In society, when the sentiments of the members are not unanimous, the voice of the majority must be deemed the will of the whole. That the majority, by any vote, should bind not only themselves, but those also who dissent from that vote, seems, at first, to he inconsistent with the well known rules ― that all men are naturally equal; and that all men are naturally free. From these rules, it may be alleged, that no one can be bound by the act of another, without his own consent. But it is to be remembered, that society is constituted for a certain purpose; and that each member of it consents that this purpose shall be carried on; and, consequently, that every thing necessary for carrying it on shall be done. Now a number of persons can jointly do business only in three ways ― by the decision of the whole, by the decision of the majority, or by the decision of the minority. The first case is not here supposed, nor is there occasion to make a question concerning it. The only remaining question, then, which can be proposed, is, which is most reasonable and equitable ― that the minority should bind the majority ― or that the majority should bind the minority? The latter, certainly. It is most reasonable; because it is not so probable, that a greater number, as that a smaller number, concurring in judgment, should be mistaken. It is most equitable; because the greater number are presumed to have an interest in the society proportioned to that number. Besides; though, in the case supposed, the minority are bound without their immediate consent; they are bound by their consent originally given to the establishment of the society, for the purposes which it was intended to accomplish. For it has been already observed, that those, who enter not into the original engagement forming the society, are not to be considered as members all the members, therefore, must have originally given their consent.

The rule, which we have mentioned, may be altered and modified by positive institution. In some cases, the consent of a number larger than a mere majority: in others, even unanimity may be required.

This is the proper place for considering a question of very considerable importance in civil society, and concerning which there has been much diversity in the sentiments of writers, and in the laws and practice of states has a state a right to prohibit the emigration of its members? may a citizen dissolve the connexion between him and his country?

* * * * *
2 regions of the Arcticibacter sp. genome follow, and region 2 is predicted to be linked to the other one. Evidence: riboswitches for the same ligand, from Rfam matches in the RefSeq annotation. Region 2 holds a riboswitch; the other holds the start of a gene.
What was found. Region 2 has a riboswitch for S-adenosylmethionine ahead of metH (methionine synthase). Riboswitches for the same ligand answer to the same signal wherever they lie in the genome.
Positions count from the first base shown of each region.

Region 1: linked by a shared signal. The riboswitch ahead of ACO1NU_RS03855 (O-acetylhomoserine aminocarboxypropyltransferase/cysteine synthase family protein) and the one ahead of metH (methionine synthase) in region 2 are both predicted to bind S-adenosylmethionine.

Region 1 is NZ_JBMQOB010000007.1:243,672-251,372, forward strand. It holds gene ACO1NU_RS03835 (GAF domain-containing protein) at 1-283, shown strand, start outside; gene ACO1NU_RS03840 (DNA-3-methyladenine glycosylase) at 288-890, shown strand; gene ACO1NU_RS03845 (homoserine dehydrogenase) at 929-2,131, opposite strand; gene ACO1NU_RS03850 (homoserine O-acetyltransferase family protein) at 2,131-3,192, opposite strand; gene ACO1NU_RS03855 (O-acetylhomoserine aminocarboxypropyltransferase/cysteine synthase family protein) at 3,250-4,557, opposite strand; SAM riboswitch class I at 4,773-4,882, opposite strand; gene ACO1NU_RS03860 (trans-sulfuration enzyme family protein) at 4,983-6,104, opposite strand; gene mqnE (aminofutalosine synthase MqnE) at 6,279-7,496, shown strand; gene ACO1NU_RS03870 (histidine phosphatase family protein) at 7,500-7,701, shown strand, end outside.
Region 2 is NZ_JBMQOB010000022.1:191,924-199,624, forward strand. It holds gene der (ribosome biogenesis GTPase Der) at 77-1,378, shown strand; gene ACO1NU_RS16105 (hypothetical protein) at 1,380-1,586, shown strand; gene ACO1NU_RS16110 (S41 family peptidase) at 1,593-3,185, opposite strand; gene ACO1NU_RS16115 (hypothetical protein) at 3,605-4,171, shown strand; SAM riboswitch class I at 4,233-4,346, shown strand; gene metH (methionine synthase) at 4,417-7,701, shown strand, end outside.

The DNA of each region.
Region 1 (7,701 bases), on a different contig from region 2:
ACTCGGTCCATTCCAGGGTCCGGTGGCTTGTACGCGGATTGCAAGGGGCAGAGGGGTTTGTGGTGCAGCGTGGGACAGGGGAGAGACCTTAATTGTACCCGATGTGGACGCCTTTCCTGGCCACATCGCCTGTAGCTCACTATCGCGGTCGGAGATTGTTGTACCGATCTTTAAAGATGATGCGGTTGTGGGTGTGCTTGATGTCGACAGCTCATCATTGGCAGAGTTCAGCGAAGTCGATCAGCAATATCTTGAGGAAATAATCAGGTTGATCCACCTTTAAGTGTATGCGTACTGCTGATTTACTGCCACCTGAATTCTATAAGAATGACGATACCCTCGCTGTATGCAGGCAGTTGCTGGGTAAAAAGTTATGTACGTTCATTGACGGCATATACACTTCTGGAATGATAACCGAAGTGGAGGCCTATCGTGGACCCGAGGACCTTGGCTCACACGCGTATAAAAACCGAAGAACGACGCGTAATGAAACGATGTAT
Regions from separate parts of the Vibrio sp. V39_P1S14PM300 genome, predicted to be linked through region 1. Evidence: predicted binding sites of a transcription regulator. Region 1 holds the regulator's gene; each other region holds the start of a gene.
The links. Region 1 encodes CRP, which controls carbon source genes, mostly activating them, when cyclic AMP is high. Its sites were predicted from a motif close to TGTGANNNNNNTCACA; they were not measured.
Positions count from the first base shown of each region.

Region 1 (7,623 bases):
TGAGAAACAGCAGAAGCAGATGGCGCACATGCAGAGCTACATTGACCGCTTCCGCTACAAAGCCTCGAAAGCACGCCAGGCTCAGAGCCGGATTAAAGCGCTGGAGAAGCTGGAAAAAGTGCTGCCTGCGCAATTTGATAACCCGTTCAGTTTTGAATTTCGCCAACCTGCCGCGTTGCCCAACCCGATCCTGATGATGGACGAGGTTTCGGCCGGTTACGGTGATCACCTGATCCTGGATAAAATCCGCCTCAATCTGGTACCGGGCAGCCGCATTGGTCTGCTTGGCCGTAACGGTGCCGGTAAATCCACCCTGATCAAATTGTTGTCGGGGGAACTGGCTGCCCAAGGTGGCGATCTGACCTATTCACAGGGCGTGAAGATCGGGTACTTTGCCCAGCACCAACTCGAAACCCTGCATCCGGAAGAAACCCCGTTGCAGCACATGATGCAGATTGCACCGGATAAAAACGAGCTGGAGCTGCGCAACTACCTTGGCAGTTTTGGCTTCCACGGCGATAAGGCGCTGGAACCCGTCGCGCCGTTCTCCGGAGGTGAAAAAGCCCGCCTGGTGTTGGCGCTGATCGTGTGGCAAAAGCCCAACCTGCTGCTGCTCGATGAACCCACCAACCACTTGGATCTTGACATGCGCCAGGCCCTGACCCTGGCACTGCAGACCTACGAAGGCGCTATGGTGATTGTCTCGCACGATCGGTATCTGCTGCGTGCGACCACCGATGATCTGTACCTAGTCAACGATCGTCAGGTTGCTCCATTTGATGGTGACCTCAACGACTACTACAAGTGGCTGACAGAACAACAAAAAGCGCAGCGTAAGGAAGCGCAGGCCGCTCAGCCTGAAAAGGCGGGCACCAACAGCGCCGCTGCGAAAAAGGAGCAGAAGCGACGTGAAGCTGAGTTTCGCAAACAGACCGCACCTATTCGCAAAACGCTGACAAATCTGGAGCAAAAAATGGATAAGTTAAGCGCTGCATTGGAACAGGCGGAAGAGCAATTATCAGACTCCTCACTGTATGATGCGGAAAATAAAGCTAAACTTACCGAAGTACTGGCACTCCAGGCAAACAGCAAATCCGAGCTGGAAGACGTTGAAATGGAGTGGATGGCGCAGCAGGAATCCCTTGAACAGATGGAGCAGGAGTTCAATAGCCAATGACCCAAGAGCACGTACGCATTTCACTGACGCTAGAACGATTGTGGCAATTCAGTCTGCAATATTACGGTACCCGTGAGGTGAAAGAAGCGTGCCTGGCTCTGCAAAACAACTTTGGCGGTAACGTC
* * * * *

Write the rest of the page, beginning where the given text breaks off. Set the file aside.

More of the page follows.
On the principles of the compact of association, which I have already stated, there seems to be but little doubt that one article of it may be, that each individual binds himself indissolubly to the society, while the society performs, on its part, the stipulated conditions. This engagement each individual may make for himself:201 but

201. Connecticut was originally settled by emigrants from the neighbourhood of Boston. They applied to the general court of Massachussetts for permission to go inquest of new adventures: and could not he satisfied, until they had obtained the leave of the court. For it was the general sense, as we are assured, that the inhabitants were all mutually bound to one another by the oath of a freeman, as well as the original compact; so as not to be at liberty to separate without the consent of the whole. Chal. 286.

can he make it for his children and his posterity? must they be and continue bound by the act of their father and ancestor?

The notion of natural, perpetual, and unalienable allegiance from the citizen to the society, or to the head of the society, of which he was born a member, has, by some writers and in some countries, been carried very far indeed: and their practice has been equally rigorous with their principles. The well known maxim, which the writers upon the law of England have adopted and applied to this case is,202 "Nemo potent exuere patriam." It is not, therefore, as is holden by that law, in the power of any private subject to shake off his allegiance, and to transfer it to a foreign prince. Nor is it in the power of any foreign prince, by naturalizing or employing a subject of Great Britain, to dissolve the bond of allegiance between that subject, and the crown. Hence it has been adjudged, that a cartel for the exchange or ransom of prisoners of war cannot extend to the case of a subject born, though clothed with a commission from the party to the cartel. The reason assigned is, that by the laws of all nations, subjects taken in arms against their lawful prince are not considered as prisoners of war, but as rebels; and are liable to the punishments ordinarily inflicted on rebels.203 This doctrine was, so late as the year one thousand seven hundred and forty seven, applied to the case of a native of Great Britain, who had received his education in France from his early infantry; and who had spent his riper years in a profitable employment in that kingdom, where all his hopes were centred.204

202. Fost. 184.

203. Id. 60.